Some scholars believe the United States could be found guilty of cultural genocide given the loose terms used in the Rome treaty. The basis for the charge would be the U.S.'s historical treatment of Native Americans and African Americans. The U.S. government does not want to open either of these cans of worms - at least, not through the ICC.

In setting forth eleven crimes against humanity, the Rome treaty creates a host of interpretative problems. These crimes include (in summary form): murder, extermination, enslavement, deportation of a population, false imprisonment, torture, rape, sexual slavery, forced prostitution, forced pregnancy, forced sterilization, any form of sexual violence, persecution of any identifiable group, kidnapping, apartheid, and other inhumane acts causing great suffering or serious mental or bodily injury.

These crimes, of course, are defined and punished differently from country to country - and the definitions provided do not always resolve all the interpretive problems in defining what each name crime means. Moreover, given the wording of the definitions, it is not even clear in some instances what conduct is and is not covered.

Among the vaguely defined crimes are "war crimes." War crimes are intended to be less than crimes against humanity or genocide. Indeed, it appears a war crime could be single murder or rape of a civilian by a soldier.

In the case of a rape, the U.S. would far prefer to try its own soldier before a military court. In the case of a murder, the U.S. has reason to fear very serious definitional problems - with a killing in war, perhaps even an inadvertent one, forming the basis for a murder charge.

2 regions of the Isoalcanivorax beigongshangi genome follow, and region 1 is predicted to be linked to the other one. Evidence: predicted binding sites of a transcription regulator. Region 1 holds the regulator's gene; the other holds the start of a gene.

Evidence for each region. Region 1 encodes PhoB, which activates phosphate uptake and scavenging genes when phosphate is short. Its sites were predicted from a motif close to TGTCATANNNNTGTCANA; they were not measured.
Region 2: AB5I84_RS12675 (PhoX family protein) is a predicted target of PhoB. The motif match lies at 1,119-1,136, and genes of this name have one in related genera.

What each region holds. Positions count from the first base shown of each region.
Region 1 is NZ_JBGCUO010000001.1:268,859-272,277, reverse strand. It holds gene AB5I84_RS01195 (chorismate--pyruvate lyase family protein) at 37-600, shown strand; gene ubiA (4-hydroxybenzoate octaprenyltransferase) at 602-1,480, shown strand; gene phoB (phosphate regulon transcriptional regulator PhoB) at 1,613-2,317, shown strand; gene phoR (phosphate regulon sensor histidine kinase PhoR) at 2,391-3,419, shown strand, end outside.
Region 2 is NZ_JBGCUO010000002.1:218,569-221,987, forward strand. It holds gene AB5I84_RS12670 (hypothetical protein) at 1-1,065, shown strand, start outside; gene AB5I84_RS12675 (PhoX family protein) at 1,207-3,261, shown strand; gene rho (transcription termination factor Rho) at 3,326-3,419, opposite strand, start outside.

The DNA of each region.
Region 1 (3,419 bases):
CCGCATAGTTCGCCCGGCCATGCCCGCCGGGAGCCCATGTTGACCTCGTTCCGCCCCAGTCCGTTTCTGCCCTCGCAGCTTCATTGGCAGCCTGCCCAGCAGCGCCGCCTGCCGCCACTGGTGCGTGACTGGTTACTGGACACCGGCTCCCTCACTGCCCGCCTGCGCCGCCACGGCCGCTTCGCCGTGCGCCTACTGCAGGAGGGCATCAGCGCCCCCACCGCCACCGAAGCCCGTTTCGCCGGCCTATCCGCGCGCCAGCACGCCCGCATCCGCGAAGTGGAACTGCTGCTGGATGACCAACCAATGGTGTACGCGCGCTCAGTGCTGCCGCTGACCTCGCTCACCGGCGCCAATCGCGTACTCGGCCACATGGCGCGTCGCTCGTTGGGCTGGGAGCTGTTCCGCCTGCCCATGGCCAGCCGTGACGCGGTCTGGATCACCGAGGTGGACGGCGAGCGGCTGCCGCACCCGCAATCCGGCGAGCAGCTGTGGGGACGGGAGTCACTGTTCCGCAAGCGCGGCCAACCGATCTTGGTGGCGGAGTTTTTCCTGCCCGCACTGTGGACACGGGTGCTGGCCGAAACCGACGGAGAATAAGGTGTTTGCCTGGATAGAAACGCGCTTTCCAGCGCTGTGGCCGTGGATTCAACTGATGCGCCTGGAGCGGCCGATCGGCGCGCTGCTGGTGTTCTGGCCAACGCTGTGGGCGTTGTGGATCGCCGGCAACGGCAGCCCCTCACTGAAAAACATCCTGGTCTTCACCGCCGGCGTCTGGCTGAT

The idea that a single crime by a soldier could be a "war crime" under the Rome treaty's definition could result in American soldiers stationed in over forty countries around the world being tried before the ICC, for crimes now handled by U.S. military or civilian courts. It is a potential nightmare for the Departments of Defense and State.

The Constitutional Objections To Jurisdiction Over Even U.S. Crimes

If the treaty were ratified by the United States, the ICC would become a super-court with judicial power over Americans who have committed any of the covered crimes within the ICC jurisdiction - even if those crimes have been committed within the United States. Moreover, the President of the United States, or his Secretary of Defense, as well as a soldier in boot camp, could be forced to stand trial before the ICC; there is no exemption in the treaty for high government officials.

Our Constitution, however, vests power to criminally prosecute Americans for crimes committed in the United States solely with the state and federal governments. Article III states: "The judicial power of the United States shall be vested in one supreme Court, and in such inferior Courts as the Congress may from time to time ordain and establish." And Article X provides: "The powers not delegated to the United States by this Constitution, nor prohibited by it to the States, are reserved to the States respectively, or to the people." That means, of course, the American people.

In addition, the treaty creating the ICC does not afford Americans the protections of the Bill of Rights. It excludes rights such as the right to trial by jury, and the right not to be subject to unlawful searches and seizures. While the treaty seeks to provide appropriate protections to those accused, they are not as comprehensive as existing American law offers. No wonder the U.S. does not want to allow Americans to come before the World Court.

The Objection To Jurisdiction Over Non-Ratifying Countries' Citizens